CARLTON star Sam Walsh has become the face of the argument to retain the draft age at 18.
And the Blues youngster himself is very much of the opinion that it should remain the same in the future, having enjoyed a stellar maiden campaign in senior football last season.
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Walsh, the No.1 pick in the 2018 NAB AFL Draft, burst onto the scene last year to play in every senior match for Carlton while averaging an impressive 25.1 disposals per game.
He claimed the NAB AFL Rising Star award and became an integral part of the Blues midfield, leading to his elevation to the club's leadership group this season at the age of just 19 years and bolstering the case for keeping the draft age as it is going forward.
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Speaking on Tuesday, Walsh reiterated his belief that 18-year-olds are ready for senior football and suggested that raising the draft age in the wake of the game's suspension of play could simply be delaying the inevitable for many young footballing hopefuls.
"I'm of the belief that at the age of 18 most guys are mature enough and ready to thrive at AFL level," Walsh said.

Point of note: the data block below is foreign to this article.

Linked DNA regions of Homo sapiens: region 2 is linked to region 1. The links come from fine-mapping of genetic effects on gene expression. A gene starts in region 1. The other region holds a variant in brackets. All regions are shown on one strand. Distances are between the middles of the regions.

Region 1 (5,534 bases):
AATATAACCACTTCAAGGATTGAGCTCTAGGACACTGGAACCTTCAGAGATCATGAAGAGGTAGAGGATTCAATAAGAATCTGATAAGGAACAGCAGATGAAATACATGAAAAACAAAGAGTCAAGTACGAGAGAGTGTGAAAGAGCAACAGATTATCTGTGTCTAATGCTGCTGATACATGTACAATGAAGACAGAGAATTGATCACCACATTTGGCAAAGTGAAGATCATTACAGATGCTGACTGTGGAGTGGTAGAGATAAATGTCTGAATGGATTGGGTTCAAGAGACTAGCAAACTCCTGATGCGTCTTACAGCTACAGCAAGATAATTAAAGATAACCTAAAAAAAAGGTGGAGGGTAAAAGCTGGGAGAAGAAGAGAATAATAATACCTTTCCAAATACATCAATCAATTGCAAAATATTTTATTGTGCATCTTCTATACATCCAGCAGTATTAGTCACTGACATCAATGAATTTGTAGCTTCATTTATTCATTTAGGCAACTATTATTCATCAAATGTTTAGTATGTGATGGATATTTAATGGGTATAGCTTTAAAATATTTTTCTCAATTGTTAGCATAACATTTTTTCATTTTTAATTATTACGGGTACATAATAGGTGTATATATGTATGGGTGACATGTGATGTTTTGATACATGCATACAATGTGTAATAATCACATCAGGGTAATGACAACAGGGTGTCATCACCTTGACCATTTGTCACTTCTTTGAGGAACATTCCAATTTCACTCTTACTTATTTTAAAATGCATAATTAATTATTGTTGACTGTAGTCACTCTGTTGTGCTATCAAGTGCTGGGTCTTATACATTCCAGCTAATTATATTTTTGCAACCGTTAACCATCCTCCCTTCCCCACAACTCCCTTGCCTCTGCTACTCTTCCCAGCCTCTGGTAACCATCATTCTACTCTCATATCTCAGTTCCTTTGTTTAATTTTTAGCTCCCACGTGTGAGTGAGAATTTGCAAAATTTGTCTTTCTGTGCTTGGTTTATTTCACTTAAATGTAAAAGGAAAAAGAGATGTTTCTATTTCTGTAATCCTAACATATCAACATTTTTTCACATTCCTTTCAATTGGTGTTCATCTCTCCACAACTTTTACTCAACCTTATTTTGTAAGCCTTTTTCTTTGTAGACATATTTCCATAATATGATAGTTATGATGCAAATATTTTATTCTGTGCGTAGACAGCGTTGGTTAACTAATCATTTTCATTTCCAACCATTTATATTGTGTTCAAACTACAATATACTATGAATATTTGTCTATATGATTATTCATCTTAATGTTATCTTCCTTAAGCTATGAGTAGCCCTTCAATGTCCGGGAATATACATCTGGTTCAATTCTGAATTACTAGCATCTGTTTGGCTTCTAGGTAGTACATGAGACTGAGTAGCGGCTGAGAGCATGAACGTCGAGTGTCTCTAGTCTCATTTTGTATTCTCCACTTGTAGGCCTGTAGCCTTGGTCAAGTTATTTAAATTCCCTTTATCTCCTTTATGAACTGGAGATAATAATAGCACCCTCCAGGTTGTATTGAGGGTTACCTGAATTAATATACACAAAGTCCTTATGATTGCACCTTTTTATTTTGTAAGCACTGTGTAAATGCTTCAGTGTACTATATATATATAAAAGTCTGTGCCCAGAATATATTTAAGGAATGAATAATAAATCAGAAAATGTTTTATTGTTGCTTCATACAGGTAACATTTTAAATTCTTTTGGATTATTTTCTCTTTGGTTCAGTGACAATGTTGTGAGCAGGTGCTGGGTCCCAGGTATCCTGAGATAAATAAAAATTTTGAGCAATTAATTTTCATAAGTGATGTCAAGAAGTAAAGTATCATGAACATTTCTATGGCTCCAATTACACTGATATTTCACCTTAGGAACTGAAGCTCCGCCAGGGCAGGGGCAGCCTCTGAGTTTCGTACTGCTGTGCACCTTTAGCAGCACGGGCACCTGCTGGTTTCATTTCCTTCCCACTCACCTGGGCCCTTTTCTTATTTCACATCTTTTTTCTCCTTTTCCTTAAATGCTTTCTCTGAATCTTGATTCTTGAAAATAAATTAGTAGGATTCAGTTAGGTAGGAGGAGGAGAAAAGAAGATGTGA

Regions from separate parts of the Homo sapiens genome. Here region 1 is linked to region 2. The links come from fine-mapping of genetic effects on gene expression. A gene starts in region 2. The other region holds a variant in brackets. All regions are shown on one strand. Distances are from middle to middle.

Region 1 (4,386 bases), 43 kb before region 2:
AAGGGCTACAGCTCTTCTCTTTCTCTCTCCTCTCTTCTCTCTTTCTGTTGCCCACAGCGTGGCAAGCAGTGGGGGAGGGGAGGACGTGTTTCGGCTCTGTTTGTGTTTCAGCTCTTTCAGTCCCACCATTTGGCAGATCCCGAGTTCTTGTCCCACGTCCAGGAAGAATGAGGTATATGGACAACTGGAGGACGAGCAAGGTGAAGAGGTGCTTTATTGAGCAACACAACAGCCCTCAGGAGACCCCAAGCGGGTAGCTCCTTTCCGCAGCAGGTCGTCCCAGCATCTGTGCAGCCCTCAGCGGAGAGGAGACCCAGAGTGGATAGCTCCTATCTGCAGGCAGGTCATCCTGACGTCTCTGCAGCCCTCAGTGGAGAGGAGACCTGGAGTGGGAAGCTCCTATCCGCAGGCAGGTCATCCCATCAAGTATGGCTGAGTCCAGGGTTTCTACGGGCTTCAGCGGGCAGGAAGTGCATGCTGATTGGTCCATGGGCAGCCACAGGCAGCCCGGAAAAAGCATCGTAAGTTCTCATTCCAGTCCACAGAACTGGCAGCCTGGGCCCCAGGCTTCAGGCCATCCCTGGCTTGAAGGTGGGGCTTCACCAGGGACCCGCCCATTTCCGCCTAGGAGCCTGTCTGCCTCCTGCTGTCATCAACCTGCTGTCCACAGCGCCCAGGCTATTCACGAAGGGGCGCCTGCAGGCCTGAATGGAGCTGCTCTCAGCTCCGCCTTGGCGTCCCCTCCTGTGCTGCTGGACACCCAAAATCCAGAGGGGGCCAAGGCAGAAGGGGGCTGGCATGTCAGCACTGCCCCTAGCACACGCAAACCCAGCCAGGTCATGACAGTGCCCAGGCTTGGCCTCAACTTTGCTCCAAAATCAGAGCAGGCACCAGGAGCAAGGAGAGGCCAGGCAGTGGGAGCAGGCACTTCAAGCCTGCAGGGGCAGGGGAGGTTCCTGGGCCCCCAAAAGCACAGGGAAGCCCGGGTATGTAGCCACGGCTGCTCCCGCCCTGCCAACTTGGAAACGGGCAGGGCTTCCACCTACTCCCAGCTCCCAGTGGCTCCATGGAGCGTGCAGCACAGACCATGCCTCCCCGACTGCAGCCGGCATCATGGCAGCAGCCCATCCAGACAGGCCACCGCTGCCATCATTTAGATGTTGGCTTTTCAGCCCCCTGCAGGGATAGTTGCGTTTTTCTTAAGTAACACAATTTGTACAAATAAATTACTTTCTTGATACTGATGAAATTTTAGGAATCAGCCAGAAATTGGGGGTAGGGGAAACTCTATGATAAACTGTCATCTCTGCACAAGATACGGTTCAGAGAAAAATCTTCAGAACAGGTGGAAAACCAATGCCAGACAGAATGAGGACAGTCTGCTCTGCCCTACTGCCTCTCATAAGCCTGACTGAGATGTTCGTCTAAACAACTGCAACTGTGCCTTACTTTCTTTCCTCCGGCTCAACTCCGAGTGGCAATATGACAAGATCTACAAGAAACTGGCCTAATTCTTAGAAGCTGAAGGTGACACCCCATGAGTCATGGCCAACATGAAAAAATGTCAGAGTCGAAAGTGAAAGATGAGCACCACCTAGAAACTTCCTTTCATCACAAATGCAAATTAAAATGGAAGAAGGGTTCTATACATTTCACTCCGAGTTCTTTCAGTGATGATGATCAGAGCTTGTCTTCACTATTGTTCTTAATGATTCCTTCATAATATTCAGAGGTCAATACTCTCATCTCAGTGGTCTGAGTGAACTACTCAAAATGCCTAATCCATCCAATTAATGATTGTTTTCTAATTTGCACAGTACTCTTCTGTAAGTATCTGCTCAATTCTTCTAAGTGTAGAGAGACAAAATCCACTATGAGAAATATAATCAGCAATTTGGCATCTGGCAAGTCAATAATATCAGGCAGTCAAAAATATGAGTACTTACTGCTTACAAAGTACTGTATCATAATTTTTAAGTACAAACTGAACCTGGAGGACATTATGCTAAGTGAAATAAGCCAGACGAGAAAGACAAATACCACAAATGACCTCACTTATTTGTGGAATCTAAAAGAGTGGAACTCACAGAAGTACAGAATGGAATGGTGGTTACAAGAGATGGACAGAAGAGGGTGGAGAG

"Over the past 20 years – or however long we've been doing the draft – that's been shown.
"For the kids who maybe aren't ready yet, whether it be mentally or physically, there's still other pathways as we've seen.
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"For me, personally, when I was in my draft year at the age of 18 the balance of school gave me great structure. If you push that age back, a lot of people would lose their way.
"Even if you didn't want to go to uni and you wanted to do a trade, I don't think too many people are going to be put on as a one-year apprentice knowing they're going to get drafted the next year.
"There are a lot of things that are being discussed about it, but I think the way it is at the moment really helps kids get the best out of themselves. I think the clubs are all for that as well."
Meanwhile, Carlton has reiterated its commitment to co-major sponsor Virgin Australia after it was placed into involuntary administration in the wake of the global COVID-19 outbreak.
"From an economic perspective, it would be hard to think of an industry hit harder than the airlines," the club's CEO Cain Liddle said in a statement.
"As a club, we will continue to offer our full support to Virgin Australia and their people, who have stood by our side for the past five years and through some very difficult periods for our football club."